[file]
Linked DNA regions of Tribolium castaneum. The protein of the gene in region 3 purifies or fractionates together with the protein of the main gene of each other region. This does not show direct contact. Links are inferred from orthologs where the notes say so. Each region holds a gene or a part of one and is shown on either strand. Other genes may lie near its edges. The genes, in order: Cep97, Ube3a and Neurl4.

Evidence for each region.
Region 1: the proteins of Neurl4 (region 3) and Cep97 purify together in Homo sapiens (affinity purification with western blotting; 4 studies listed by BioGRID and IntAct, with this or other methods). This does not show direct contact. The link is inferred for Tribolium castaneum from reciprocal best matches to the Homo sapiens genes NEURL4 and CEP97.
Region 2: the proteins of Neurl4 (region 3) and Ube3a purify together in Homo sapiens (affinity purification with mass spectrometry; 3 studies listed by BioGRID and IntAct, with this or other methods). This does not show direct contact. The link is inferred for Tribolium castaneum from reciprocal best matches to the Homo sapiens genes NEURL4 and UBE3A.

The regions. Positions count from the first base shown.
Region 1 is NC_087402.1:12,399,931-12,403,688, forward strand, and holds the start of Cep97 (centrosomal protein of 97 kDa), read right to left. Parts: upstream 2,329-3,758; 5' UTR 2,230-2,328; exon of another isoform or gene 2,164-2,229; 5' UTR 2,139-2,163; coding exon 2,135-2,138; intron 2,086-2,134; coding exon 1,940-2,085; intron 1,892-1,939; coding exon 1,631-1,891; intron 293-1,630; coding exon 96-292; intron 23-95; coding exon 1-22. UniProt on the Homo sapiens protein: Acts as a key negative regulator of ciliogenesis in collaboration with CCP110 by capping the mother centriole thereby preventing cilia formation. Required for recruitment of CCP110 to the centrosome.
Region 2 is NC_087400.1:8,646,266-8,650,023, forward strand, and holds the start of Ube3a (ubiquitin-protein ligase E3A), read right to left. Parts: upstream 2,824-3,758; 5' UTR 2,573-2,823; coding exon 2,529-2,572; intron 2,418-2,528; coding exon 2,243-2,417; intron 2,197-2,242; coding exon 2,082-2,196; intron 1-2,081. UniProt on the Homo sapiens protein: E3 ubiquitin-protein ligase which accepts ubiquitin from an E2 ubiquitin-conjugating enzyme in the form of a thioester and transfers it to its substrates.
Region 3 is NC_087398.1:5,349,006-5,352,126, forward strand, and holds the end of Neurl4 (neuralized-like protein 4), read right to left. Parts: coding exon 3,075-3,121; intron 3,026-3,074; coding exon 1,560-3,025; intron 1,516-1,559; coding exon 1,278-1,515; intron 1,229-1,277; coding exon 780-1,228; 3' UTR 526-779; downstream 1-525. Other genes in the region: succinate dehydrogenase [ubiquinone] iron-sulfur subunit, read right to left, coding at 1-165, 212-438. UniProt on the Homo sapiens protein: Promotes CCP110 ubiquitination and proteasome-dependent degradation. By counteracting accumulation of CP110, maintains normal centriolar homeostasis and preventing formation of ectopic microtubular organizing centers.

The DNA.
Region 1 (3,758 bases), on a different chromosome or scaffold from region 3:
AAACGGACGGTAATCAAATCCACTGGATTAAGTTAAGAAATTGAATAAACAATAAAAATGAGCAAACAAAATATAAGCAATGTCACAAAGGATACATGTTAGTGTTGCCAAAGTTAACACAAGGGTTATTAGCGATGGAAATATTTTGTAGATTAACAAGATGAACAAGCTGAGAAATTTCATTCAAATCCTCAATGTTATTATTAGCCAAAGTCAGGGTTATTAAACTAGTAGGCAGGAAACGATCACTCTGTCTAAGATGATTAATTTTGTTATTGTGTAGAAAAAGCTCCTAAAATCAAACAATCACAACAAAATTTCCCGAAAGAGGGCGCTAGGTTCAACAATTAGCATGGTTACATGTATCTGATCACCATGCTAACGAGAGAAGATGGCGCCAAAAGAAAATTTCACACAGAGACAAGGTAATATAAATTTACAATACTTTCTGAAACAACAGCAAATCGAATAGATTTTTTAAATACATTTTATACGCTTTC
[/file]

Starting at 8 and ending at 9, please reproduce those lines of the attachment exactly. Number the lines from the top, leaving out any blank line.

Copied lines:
Region 3 is NC_087398.1:5,349,006-5,352,126, forward strand, and holds the end of Neurl4 (neuralized-like protein 4), read right to left. Parts: coding exon 3,075-3,121; intron 3,026-3,074; coding exon 1,560-3,025; intron 1,516-1,559; coding exon 1,278-1,515; intron 1,229-1,277; coding exon 780-1,228; 3' UTR 526-779; downstream 1-525. Other genes in the region: succinate dehydrogenase [ubiquinone] iron-sulfur subunit, read right to left, coding at 1-165, 212-438. UniProt on the Homo sapiens protein: Promotes CCP110 ubiquitination and proteasome-dependent degradation. By counteracting accumulation of CP110, maintains normal centriolar homeostasis and preventing formation of ectopic microtubular organizing centers.

The DNA.